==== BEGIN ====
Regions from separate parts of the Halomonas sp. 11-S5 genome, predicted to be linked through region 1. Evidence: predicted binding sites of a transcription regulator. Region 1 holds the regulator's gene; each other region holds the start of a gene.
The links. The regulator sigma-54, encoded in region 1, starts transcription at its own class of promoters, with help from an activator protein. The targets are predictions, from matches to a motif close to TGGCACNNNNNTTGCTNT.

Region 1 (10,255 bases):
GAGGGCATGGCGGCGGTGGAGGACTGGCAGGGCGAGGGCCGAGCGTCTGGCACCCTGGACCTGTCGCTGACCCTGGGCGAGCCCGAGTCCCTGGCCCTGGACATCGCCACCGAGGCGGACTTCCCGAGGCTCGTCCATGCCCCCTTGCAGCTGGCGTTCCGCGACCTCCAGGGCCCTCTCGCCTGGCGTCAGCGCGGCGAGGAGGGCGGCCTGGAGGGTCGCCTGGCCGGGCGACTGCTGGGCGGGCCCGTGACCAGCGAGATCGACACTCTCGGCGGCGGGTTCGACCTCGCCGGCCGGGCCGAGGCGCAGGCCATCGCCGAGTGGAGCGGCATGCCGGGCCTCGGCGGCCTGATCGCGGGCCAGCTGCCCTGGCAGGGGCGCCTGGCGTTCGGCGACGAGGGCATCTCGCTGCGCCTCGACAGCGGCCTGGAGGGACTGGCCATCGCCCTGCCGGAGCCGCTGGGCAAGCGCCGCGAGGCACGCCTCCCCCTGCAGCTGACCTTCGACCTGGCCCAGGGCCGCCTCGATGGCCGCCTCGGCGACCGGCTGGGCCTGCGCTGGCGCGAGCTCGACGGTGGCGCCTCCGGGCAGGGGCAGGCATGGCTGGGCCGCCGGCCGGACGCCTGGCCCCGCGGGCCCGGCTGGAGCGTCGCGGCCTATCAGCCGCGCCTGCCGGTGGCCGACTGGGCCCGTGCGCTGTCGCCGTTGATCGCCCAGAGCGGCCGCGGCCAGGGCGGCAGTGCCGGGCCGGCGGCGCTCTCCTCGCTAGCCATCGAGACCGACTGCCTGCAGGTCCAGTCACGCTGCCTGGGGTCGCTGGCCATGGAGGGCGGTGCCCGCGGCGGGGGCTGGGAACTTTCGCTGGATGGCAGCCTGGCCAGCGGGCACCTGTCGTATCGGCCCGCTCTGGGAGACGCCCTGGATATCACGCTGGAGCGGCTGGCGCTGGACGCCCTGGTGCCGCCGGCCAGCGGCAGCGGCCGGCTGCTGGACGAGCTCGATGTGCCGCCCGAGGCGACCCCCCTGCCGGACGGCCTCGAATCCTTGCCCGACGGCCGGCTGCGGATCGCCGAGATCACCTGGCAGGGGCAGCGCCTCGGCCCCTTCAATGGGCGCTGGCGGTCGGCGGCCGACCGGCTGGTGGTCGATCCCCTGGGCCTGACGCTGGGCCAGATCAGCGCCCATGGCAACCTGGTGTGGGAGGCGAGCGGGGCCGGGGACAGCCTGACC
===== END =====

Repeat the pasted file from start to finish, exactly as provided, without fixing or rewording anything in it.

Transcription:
Regions from separate parts of the Halomonas sp. 11-S5 genome, predicted to be linked through region 1. Evidence: predicted binding sites of a transcription regulator. Region 1 holds the regulator's gene; each other region holds the start of a gene.
The links. The regulator sigma-54, encoded in region 1, starts transcription at its own class of promoters, with help from an activator protein. The targets are predictions, from matches to a motif close to TGGCACNNNNNTTGCTNT.

Region 1 (10,255 bases):
GAGGGCATGGCGGCGGTGGAGGACTGGCAGGGCGAGGGCCGAGCGTCTGGCACCCTGGACCTGTCGCTGACCCTGGGCGAGCCCGAGTCCCTGGCCCTGGACATCGCCACCGAGGCGGACTTCCCGAGGCTCGTCCATGCCCCCTTGCAGCTGGCGTTCCGCGACCTCCAGGGCCCTCTCGCCTGGCGTCAGCGCGGCGAGGAGGGCGGCCTGGAGGGTCGCCTGGCCGGGCGACTGCTGGGCGGGCCCGTGACCAGCGAGATCGACACTCTCGGCGGCGGGTTCGACCTCGCCGGCCGGGCCGAGGCGCAGGCCATCGCCGAGTGGAGCGGCATGCCGGGCCTCGGCGGCCTGATCGCGGGCCAGCTGCCCTGGCAGGGGCGCCTGGCGTTCGGCGACGAGGGCATCTCGCTGCGCCTCGACAGCGGCCTGGAGGGACTGGCCATCGCCCTGCCGGAGCCGCTGGGCAAGCGCCGCGAGGCACGCCTCCCCCTGCAGCTGACCTTCGACCTGGCCCAGGGCCGCCTCGATGGCCGCCTCGGCGACCGGCTGGGCCTGCGCTGGCGCGAGCTCGACGGTGGCGCCTCCGGGCAGGGGCAGGCATGGCTGGGCCGCCGGCCGGACGCCTGGCCCCGCGGGCCCGGCTGGAGCGTCGCGGCCTATCAGCCGCGCCTGCCGGTGGCCGACTGGGCCCGTGCGCTGTCGCCGTTGATCGCCCAGAGCGGCCGCGGCCAGGGCGGCAGTGCCGGGCCGGCGGCGCTCTCCTCGCTAGCCATCGAGACCGACTGCCTGCAGGTCCAGTCACGCTGCCTGGGGTCGCTGGCCATGGAGGGCGGTGCCCGCGGCGGGGGCTGGGAACTTTCGCTGGATGGCAGCCTGGCCAGCGGGCACCTGTCGTATCGGCCCGCTCTGGGAGACGCCCTGGATATCACGCTGGAGCGGCTGGCGCTGGACGCCCTGGTGCCGCCGGCCAGCGGCAGCGGCCGGCTGCTGGACGAGCTCGATGTGCCGCCCGAGGCGACCCCCCTGCCGGACGGCCTCGAATCCTTGCCCGACGGCCGGCTGCGGATCGCCGAGATCACCTGGCAGGGGCAGCGCCTCGGCCCCTTCAATGGGCGCTGGCGGTCGGCGGCCGACCGGCTGGTGGTCGATCCCCTGGGCCTGACGCTGGGCCAGATCAGCGCCCATGGCAACCTGGTGTGGGAGGCGAGCGGGGCCGGGGACAGCCTGACC